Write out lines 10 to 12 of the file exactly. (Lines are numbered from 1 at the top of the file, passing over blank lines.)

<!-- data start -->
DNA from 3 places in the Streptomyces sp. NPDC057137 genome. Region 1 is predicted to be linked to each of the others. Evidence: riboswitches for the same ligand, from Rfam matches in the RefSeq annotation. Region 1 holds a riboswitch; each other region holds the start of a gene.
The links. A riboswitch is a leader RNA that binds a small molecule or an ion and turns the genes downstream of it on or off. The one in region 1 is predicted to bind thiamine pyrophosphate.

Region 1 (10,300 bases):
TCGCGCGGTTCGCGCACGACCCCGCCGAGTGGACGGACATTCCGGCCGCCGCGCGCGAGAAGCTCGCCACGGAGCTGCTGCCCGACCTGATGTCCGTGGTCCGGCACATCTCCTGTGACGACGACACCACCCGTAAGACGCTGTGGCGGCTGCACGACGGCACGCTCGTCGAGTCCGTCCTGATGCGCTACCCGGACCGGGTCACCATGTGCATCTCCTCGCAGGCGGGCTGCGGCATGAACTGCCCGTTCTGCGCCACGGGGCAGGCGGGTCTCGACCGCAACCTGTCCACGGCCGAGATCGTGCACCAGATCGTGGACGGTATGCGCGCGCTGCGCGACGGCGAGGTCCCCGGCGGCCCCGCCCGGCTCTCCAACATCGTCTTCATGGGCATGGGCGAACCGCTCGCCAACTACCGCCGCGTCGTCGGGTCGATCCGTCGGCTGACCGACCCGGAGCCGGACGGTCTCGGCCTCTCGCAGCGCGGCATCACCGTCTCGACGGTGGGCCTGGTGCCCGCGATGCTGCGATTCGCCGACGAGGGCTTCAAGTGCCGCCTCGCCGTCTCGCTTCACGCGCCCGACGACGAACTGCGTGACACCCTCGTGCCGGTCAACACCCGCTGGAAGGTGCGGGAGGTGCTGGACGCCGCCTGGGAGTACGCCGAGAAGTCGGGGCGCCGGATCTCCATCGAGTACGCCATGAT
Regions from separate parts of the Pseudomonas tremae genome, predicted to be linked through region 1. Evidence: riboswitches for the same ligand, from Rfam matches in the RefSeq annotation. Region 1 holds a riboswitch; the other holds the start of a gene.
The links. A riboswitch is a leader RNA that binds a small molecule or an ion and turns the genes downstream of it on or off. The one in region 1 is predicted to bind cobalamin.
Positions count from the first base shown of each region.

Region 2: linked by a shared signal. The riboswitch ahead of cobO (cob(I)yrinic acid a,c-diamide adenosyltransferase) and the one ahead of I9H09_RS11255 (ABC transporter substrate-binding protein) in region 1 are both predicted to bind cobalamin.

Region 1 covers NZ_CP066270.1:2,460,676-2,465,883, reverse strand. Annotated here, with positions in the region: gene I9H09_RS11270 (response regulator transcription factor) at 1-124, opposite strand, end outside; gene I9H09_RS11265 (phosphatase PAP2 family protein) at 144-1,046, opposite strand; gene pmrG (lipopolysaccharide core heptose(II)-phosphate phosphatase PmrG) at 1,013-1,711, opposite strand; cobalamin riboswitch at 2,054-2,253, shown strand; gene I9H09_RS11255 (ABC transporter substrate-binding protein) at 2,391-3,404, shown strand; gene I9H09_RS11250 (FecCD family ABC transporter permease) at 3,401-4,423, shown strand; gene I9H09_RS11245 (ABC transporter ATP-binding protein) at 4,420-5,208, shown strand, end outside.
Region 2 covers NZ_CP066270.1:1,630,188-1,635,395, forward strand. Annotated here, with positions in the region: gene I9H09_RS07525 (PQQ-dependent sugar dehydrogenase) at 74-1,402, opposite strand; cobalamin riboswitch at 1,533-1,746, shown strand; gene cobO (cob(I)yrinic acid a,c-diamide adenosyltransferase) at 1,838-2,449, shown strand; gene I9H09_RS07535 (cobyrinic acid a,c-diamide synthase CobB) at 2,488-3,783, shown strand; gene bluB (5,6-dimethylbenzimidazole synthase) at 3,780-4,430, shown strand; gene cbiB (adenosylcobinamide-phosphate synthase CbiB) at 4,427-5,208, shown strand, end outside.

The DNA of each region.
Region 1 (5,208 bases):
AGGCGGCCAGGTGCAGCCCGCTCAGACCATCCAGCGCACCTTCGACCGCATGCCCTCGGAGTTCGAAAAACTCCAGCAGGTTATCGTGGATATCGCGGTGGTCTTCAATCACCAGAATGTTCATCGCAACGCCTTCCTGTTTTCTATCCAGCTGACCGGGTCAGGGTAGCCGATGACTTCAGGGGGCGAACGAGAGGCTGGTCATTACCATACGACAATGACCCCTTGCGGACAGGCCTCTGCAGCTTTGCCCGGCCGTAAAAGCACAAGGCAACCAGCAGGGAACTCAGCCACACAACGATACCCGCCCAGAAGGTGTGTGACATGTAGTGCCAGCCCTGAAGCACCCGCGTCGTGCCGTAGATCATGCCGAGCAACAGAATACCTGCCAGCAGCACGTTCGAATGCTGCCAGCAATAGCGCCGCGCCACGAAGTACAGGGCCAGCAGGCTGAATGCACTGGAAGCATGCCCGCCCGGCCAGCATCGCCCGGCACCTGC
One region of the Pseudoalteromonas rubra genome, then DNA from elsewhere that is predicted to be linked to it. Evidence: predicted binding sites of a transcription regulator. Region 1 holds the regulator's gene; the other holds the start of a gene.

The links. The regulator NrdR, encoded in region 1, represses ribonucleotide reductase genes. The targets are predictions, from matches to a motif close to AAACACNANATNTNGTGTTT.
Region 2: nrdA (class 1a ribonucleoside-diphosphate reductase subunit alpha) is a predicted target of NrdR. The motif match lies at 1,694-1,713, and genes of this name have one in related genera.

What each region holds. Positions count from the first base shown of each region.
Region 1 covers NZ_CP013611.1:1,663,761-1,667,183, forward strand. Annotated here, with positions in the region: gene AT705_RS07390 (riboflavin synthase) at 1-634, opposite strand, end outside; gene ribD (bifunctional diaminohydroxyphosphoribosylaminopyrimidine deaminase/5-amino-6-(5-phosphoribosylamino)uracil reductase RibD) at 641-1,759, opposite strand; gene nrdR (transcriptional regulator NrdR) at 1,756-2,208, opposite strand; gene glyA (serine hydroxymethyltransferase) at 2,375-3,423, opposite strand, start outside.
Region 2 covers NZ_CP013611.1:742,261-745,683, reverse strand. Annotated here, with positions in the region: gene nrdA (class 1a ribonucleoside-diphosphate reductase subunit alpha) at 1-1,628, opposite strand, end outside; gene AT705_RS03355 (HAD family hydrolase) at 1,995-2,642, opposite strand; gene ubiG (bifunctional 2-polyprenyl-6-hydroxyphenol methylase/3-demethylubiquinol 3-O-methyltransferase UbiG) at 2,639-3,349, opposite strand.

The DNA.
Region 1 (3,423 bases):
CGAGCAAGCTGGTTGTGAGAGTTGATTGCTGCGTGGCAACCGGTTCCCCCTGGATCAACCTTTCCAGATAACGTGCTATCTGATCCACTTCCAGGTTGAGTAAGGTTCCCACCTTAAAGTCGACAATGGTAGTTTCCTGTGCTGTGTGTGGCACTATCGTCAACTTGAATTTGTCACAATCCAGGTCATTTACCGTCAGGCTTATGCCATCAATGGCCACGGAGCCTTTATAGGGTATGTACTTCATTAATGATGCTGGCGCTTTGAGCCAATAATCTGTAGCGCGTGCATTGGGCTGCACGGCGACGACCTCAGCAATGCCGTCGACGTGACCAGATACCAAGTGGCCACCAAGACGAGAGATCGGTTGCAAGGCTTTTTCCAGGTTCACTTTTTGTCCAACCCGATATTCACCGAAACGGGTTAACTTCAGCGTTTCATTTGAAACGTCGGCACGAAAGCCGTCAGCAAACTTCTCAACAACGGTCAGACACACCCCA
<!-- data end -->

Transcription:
Region 2 covers NZ_CP066270.1:1,630,188-1,635,395, forward strand. Annotated here, with positions in the region: gene I9H09_RS07525 (PQQ-dependent sugar dehydrogenase) at 74-1,402, opposite strand; cobalamin riboswitch at 1,533-1,746, shown strand; gene cobO (cob(I)yrinic acid a,c-diamide adenosyltransferase) at 1,838-2,449, shown strand; gene I9H09_RS07535 (cobyrinic acid a,c-diamide synthase CobB) at 2,488-3,783, shown strand; gene bluB (5,6-dimethylbenzimidazole synthase) at 3,780-4,430, shown strand; gene cbiB (adenosylcobinamide-phosphate synthase CbiB) at 4,427-5,208, shown strand, end outside.

The DNA of each region.
Region 1 (5,208 bases):